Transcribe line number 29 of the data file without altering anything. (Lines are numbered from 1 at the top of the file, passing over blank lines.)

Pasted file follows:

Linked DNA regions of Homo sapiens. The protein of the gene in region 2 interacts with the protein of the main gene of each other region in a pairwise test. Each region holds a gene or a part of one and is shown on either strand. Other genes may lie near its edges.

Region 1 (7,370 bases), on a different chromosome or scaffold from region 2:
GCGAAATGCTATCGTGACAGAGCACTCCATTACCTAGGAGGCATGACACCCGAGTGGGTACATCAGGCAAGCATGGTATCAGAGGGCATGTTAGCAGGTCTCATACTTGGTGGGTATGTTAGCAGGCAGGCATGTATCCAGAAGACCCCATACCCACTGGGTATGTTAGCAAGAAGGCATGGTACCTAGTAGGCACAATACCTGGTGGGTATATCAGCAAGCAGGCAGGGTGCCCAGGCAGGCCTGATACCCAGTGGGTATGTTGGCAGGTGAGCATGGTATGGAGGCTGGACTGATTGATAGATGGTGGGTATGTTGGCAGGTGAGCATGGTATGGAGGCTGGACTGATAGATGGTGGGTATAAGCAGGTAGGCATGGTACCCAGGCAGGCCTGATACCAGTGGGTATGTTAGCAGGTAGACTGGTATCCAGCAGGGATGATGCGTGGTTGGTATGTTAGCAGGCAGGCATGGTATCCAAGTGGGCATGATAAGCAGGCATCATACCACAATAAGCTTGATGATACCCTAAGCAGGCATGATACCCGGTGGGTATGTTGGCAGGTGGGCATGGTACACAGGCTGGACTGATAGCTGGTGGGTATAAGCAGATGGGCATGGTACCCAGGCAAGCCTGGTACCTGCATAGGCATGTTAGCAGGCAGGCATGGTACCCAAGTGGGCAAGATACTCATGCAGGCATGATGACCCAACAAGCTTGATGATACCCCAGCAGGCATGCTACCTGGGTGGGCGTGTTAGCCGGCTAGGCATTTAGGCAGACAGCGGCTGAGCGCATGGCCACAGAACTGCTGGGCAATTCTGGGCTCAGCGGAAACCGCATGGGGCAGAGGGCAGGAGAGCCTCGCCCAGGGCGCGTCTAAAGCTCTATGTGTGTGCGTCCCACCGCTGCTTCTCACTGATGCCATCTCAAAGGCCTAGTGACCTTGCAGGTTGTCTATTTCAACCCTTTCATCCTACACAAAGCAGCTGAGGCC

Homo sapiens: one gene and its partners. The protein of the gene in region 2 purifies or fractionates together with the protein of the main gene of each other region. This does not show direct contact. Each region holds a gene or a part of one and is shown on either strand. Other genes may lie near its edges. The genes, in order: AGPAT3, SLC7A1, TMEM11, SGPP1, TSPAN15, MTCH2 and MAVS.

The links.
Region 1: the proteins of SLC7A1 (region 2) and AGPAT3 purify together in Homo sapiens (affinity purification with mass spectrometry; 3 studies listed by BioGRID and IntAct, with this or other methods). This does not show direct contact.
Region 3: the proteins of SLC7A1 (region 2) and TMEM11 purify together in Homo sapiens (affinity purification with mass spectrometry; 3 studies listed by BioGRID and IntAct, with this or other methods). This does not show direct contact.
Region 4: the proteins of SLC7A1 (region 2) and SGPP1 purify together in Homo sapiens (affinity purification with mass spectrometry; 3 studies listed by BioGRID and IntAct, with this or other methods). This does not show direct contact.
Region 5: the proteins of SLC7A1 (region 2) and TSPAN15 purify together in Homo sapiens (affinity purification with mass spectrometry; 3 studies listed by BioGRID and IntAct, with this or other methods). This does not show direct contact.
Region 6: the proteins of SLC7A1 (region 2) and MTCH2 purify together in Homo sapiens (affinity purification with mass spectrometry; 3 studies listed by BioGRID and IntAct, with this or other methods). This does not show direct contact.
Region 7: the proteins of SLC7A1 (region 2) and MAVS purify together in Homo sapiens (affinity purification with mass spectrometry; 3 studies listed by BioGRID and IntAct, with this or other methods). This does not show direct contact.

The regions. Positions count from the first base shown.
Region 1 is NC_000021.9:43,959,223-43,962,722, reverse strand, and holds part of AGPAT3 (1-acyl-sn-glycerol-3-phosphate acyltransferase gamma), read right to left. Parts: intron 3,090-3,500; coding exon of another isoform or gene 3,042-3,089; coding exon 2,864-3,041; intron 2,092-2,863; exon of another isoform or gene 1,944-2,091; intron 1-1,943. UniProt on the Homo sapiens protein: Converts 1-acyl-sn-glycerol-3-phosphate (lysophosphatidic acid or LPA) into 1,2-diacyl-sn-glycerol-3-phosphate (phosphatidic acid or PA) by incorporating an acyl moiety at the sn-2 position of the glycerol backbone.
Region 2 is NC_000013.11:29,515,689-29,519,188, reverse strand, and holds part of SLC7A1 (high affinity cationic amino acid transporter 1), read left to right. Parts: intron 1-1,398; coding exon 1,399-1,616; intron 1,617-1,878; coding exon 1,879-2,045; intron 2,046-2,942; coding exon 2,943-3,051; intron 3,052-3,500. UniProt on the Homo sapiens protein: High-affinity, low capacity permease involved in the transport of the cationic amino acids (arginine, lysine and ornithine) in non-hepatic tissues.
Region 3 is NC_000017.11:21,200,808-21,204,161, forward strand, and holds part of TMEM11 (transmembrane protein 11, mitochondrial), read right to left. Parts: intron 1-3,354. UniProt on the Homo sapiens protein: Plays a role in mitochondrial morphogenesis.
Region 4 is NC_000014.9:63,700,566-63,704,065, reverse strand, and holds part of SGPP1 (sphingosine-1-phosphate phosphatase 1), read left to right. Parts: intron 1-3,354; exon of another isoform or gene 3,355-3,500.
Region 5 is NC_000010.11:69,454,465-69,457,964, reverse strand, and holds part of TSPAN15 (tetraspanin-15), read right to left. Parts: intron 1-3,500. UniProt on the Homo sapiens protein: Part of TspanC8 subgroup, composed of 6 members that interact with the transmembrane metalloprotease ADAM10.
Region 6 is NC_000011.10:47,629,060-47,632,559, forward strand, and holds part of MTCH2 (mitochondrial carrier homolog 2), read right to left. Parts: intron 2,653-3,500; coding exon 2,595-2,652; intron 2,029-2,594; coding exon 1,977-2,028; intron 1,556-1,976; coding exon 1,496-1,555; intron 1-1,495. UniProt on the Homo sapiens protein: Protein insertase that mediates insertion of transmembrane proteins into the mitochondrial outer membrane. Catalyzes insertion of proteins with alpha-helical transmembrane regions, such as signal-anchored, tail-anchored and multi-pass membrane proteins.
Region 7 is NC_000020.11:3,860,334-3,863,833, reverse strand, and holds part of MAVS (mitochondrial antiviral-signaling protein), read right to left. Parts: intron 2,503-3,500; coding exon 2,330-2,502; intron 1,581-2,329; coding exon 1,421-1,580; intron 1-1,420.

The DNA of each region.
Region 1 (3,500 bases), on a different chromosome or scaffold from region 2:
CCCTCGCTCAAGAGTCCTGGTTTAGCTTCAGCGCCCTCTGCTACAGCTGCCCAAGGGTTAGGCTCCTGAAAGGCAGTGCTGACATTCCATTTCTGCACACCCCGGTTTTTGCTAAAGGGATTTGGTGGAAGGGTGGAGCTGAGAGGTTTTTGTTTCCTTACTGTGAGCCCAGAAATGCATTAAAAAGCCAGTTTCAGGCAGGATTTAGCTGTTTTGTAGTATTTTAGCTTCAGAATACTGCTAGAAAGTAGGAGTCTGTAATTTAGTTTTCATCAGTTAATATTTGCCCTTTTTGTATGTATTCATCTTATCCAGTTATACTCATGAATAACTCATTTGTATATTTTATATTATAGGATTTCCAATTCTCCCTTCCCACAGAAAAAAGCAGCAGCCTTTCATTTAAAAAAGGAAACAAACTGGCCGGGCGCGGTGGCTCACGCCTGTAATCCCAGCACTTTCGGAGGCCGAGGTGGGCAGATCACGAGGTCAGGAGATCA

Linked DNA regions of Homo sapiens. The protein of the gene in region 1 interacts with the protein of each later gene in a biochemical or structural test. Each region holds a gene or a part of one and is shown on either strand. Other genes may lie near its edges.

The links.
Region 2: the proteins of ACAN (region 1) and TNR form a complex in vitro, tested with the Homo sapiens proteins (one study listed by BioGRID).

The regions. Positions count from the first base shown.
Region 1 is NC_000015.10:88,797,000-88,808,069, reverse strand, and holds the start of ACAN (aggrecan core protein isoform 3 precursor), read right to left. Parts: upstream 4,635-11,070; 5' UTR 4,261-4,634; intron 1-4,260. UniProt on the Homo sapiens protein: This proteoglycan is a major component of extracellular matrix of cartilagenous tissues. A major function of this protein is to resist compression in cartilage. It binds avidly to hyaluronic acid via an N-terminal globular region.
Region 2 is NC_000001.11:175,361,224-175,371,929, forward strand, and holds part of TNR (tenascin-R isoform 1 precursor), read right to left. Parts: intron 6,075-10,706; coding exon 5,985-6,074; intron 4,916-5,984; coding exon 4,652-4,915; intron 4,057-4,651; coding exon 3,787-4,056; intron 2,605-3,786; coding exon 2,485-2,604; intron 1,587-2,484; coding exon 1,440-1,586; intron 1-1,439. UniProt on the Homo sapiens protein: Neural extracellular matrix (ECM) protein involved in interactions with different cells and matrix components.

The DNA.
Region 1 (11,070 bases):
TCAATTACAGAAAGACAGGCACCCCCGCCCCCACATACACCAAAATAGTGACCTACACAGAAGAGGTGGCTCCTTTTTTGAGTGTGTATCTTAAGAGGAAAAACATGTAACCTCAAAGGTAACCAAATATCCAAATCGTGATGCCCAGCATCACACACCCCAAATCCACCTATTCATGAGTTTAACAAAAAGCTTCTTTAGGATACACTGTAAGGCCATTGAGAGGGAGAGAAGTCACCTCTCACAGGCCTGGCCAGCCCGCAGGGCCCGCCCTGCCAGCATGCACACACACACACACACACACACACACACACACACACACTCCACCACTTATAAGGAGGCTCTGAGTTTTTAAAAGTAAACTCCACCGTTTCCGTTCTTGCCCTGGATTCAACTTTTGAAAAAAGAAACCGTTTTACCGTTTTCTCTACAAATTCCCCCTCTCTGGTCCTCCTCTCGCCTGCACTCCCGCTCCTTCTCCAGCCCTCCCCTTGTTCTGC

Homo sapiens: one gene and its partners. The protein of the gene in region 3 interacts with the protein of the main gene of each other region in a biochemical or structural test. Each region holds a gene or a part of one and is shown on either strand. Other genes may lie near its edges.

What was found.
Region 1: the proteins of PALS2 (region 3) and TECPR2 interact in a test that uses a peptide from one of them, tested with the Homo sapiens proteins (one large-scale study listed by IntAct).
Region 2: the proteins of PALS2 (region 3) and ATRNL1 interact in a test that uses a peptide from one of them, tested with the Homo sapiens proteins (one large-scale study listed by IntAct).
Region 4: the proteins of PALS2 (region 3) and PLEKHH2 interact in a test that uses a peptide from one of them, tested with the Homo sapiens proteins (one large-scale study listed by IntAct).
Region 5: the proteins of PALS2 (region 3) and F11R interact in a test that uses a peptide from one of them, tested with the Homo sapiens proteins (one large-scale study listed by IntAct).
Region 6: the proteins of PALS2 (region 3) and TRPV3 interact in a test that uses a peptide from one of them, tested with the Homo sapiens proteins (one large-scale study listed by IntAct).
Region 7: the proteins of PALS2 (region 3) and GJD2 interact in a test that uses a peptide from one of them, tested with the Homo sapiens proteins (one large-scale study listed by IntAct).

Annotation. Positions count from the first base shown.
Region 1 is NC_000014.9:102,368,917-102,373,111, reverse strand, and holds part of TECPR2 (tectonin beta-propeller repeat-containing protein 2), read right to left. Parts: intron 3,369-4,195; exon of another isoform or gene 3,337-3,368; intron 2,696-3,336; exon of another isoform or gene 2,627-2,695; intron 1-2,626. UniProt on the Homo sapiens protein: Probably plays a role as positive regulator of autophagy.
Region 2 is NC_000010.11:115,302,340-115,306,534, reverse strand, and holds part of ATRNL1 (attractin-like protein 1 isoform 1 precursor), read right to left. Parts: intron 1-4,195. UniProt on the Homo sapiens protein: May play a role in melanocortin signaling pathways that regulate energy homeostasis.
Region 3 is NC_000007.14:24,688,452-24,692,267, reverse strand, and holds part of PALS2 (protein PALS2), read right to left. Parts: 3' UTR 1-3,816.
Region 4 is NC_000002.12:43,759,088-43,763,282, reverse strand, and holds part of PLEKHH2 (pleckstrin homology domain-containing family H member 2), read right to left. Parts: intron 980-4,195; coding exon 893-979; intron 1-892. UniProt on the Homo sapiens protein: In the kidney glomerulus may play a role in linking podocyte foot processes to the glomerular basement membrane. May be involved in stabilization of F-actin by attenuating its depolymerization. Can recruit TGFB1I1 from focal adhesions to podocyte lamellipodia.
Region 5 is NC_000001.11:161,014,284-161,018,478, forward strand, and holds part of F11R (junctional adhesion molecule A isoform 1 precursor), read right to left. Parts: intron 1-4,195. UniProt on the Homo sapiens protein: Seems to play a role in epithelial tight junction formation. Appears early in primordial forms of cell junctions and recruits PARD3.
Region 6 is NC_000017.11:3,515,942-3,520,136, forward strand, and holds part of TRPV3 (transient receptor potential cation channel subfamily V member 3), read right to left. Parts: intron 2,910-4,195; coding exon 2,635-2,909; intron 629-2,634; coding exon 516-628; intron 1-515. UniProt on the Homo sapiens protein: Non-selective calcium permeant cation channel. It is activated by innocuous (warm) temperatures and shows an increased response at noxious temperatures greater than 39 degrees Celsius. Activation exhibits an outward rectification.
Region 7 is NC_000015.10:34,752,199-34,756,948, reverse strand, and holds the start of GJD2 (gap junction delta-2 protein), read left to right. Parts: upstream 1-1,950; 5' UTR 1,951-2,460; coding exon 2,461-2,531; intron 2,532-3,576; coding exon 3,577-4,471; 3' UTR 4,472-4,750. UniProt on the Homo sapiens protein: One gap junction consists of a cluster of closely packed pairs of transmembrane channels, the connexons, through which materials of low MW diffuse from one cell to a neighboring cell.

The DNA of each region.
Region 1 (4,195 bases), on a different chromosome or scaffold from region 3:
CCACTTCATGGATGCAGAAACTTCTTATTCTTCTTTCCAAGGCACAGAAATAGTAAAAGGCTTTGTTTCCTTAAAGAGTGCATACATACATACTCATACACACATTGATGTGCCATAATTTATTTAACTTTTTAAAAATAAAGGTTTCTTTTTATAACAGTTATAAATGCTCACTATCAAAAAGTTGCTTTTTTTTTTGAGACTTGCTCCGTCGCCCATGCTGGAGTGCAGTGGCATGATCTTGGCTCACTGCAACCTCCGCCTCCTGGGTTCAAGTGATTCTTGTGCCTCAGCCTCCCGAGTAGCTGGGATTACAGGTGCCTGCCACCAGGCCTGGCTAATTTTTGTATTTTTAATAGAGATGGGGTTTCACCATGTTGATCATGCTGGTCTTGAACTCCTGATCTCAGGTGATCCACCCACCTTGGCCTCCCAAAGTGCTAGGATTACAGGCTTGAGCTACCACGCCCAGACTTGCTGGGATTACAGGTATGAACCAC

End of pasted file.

The DNA.